Online data is broad and includes all data shared online purposefully, including Wikipedia, social media, online articles etc. Location and mobility tracking via social media can be another source of geographical information. App-based mobile phone location data is actually often of higher spatial resolution than that coming from cell phone data operators and is increasingly being used in mobility studies.

4.2 Data structures

We want to introduce the two most common spatial data types, which we will be working with in our poverty mapping exercise, together with their attributes.


An important note on the naming conventions and structures of geographical coordinates in geo-spatial data. A set of coordinates will typically be expressed as (x,y), where x relates to longitude and y to latitude. Latitude has a range (-90, 90), while longitude has a range (-180, 180). Negative values of longitude refer to the Western hemisphere and positive values to the Eastern hemisphere. Similarly, negative values of latitude refer to the Southern hemisphere and positive values refer to the Northern hemisphere. See Figure 4.2 for a diagram that can serve as a cheat sheet!

Figure 4.2: Geographic Coordinate System

4.2.1 Raster data

Raster data is a collection of cells (or pixels) organised into rows and columns (called a grid), defined by its location in space. The raster is the pattern of locations that together - as a grid - cover a geographic area. Cells have values that carry information about those locations, such as temperature or elevation. Values can be continuous (e.g. a range of temperature values), or categorical (e.g. different categories of land use). If pixels sound familiar, it’s because they are - in fact, this is how every digital image is represented. The only difference is that a raster additionally includes spatial information that connects data from the image to a particular location. The location is defined by the following attributes (these are important attributes to inspect when you first open your raster):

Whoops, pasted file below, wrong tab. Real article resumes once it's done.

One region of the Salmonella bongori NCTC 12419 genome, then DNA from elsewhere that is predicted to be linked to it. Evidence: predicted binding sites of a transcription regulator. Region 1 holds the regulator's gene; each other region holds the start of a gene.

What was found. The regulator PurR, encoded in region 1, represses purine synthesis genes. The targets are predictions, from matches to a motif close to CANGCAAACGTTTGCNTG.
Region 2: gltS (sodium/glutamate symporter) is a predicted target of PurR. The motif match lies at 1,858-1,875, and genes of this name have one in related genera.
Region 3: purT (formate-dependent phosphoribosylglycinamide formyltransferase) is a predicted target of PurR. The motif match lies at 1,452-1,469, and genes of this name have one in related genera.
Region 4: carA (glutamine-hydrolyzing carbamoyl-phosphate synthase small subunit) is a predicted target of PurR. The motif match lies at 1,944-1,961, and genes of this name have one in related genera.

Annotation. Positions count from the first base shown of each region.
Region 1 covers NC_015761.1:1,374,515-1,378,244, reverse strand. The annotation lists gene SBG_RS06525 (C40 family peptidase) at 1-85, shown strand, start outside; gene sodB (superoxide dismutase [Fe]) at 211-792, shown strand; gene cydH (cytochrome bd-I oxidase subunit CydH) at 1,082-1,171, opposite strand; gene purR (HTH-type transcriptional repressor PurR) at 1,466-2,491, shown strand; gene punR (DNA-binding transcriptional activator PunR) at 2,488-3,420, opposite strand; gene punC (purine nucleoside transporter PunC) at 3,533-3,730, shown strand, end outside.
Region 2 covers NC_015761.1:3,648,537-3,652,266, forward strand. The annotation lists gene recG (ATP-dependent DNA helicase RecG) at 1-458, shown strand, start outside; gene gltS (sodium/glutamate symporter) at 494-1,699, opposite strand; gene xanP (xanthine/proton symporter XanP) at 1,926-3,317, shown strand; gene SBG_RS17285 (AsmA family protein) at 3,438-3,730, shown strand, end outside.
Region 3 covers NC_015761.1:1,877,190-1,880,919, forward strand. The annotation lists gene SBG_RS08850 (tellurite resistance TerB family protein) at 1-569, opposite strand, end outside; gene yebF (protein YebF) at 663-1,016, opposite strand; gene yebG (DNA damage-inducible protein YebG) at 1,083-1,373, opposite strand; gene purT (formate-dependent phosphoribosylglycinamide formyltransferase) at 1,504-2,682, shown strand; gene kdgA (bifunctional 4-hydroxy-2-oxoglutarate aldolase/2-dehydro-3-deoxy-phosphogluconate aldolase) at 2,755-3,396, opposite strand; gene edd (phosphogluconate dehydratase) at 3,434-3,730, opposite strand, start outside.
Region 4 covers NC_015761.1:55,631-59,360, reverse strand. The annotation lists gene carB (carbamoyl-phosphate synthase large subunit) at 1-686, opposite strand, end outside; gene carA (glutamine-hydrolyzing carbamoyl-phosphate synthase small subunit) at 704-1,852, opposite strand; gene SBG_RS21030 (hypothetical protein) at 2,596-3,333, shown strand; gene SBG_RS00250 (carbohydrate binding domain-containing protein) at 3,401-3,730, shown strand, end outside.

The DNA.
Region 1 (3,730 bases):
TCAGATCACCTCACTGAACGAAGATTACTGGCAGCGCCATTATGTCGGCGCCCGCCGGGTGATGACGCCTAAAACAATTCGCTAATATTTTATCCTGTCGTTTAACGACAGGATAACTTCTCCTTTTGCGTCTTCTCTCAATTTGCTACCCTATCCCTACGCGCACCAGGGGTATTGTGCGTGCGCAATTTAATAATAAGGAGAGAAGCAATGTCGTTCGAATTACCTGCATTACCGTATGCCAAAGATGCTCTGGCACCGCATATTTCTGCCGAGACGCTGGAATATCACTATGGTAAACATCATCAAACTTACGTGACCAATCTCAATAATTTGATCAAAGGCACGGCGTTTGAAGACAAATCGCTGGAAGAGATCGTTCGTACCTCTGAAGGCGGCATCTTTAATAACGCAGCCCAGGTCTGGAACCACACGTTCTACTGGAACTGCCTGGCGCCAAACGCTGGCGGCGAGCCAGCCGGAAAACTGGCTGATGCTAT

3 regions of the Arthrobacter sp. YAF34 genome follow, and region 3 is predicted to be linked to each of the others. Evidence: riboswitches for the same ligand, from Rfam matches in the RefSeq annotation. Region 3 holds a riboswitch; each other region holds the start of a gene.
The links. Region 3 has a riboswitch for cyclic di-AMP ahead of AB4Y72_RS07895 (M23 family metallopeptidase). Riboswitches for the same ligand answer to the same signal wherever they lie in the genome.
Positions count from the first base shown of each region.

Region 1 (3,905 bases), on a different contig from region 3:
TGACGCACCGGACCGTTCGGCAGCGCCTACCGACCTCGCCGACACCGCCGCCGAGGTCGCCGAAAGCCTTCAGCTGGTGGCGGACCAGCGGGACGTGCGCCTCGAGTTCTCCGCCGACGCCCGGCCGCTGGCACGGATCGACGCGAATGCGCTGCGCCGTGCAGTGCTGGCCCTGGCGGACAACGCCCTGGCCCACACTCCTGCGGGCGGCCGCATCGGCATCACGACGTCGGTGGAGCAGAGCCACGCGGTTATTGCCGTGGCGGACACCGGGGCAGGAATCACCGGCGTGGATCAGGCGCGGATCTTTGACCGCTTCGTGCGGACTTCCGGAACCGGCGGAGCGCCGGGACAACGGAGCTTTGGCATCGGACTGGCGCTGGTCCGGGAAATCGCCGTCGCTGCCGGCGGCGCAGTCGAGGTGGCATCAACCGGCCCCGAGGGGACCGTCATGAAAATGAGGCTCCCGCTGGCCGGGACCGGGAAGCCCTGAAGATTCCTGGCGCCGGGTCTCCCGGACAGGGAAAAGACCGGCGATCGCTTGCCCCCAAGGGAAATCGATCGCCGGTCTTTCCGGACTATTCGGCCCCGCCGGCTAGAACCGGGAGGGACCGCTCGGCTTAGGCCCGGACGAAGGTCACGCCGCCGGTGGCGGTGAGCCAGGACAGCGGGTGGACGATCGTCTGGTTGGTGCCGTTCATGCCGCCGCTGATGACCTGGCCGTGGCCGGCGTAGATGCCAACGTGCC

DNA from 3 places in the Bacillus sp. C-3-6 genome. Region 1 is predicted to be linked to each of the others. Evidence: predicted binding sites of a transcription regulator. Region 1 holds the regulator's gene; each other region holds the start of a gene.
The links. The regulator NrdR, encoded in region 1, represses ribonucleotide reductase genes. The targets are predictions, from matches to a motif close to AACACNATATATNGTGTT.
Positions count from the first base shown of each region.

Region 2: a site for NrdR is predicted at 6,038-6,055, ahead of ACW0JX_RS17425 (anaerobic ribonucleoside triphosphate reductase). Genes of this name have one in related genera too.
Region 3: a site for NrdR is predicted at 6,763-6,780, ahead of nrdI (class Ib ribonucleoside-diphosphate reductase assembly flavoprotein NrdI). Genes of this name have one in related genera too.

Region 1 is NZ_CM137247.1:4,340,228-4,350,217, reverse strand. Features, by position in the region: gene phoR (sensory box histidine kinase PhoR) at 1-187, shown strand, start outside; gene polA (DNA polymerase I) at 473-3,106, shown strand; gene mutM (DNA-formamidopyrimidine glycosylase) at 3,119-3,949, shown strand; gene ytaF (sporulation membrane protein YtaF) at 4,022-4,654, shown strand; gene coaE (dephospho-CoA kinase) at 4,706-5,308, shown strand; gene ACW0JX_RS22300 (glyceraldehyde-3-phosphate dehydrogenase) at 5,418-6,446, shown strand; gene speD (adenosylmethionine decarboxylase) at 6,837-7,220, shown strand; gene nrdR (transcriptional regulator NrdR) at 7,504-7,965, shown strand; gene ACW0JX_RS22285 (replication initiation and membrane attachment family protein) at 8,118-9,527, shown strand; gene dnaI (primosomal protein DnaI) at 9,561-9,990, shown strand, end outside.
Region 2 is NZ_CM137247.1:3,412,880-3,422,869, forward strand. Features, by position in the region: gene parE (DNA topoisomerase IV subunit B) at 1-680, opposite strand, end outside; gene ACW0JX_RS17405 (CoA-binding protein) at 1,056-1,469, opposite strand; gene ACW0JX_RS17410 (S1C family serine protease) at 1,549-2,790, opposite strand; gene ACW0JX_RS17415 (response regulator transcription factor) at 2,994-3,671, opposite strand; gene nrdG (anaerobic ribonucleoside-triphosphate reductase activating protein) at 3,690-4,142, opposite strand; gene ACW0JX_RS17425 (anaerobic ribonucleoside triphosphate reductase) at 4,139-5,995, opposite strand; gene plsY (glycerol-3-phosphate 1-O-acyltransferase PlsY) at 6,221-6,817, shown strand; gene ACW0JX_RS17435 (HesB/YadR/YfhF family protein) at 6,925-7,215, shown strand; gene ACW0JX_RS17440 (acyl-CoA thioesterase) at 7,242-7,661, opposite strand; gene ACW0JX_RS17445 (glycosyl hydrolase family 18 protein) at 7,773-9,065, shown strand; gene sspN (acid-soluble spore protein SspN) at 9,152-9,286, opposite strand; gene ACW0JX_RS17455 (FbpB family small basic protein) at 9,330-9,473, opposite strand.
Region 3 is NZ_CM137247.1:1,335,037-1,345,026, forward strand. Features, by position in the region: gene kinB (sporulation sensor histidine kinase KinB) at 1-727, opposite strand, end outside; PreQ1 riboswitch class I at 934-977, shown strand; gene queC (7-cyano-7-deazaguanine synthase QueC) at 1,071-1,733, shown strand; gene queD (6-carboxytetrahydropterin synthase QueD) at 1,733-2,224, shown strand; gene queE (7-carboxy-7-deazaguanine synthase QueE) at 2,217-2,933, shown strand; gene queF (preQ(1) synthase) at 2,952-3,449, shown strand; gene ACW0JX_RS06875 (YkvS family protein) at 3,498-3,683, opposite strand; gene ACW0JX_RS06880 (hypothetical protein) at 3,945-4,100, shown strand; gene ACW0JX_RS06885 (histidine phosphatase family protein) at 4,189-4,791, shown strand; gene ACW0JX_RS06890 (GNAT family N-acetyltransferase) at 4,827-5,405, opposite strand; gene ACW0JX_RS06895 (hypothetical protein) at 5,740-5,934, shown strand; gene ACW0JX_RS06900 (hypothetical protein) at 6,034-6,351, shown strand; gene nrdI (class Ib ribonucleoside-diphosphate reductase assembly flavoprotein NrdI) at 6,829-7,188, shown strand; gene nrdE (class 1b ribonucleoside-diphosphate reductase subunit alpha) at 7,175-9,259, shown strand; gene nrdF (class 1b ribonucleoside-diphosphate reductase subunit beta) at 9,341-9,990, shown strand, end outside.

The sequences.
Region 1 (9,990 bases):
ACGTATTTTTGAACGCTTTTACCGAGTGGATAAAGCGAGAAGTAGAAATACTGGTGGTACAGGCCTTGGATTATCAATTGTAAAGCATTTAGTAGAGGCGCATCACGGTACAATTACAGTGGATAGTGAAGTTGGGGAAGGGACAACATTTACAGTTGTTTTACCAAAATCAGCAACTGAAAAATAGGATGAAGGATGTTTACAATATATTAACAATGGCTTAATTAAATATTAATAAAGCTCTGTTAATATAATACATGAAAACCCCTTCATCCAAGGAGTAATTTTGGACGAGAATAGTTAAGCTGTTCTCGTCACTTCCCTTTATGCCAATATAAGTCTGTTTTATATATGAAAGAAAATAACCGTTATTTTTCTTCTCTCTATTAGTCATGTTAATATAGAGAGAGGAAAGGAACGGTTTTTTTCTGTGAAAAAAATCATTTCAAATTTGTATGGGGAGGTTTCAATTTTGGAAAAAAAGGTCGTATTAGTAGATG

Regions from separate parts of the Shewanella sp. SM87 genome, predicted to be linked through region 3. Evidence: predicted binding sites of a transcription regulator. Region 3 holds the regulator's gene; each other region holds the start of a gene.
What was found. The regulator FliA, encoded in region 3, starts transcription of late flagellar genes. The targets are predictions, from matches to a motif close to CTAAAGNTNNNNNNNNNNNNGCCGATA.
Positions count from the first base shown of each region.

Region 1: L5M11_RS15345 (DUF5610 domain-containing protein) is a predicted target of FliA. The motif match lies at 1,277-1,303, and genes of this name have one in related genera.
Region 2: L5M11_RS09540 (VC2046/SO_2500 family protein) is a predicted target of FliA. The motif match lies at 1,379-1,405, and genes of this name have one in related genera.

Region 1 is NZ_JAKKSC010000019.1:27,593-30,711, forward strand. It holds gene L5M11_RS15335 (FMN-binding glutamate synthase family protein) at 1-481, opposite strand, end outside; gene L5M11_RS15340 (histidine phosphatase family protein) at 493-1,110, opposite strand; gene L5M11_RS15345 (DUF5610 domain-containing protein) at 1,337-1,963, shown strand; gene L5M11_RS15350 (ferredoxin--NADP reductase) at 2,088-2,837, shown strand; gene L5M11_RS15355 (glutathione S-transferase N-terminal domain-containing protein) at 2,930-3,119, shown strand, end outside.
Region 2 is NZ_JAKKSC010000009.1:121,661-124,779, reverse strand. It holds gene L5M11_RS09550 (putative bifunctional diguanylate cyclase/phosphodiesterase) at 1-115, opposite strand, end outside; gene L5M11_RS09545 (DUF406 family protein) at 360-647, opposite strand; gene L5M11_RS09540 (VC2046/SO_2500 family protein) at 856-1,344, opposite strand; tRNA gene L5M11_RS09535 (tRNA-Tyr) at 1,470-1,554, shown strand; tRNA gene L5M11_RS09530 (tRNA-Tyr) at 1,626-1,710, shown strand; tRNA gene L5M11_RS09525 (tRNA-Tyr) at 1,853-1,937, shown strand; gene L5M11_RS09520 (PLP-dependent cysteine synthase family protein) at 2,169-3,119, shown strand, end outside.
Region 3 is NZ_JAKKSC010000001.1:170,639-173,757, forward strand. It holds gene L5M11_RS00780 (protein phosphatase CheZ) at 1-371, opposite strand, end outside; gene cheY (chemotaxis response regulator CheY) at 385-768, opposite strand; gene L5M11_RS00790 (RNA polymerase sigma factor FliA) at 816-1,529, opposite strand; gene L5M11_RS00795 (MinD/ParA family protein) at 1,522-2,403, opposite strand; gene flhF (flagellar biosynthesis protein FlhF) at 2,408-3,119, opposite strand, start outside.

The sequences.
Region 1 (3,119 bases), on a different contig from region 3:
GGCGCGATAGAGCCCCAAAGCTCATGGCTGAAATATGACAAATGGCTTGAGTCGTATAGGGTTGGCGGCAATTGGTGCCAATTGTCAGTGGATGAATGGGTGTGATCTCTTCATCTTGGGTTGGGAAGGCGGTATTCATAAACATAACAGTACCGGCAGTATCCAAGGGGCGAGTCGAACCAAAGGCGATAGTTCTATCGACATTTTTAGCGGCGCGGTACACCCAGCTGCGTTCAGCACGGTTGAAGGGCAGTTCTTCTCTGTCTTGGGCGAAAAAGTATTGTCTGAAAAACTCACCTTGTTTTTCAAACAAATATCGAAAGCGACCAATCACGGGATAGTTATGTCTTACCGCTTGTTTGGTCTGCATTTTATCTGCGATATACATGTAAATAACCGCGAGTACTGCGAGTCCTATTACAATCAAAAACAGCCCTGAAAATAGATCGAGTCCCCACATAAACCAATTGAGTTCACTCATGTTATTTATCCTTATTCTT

• Extent

  • Cell size (spatial resolution or size of each pixel)

  • The number of rows and columns

  • Coordinate Reference System (CRS)

To illustrate this concept, below is Figure 4.3 with a raster image showing the elevation of Harvard Forest. Each pixel has values of elevation assigned, which range from 0-9. Here, the spatial resolution is 1m x 1m, which means each pixel has an area of 1m by 1m (this is really granular!).

Figure 4.3: Raster image

Source: National Ecological Observatory Network

4.2.2 Vector data

Vector data represents structures on the Earth’s surface that are defined by discrete locations (x,y) called vertices. Depending on how the vertices (x,y) are oragnised, we can divide vector data types into: points, lines, and polygons. You could think of: locations of hospitals, road networks, administrative boundaries. See Figure 4.4 for a representation of different geometries.

Figure 4.4: Vector data geometries

Source: National Ecological Observatory Network

We could add another category to this, which is the multipolygon. As the name suggests, a multipolygon is a collection of polygons. For instance, if we think about a polygon representing a lake or a forest cover, a multipolygon could depict an area of a national park that consists of a forest cover and two lakes - such as in the image below. In this particular example our polygons are nested within each other, but they could very well be just next to each other and not touching (such as two buildings on either side of a street).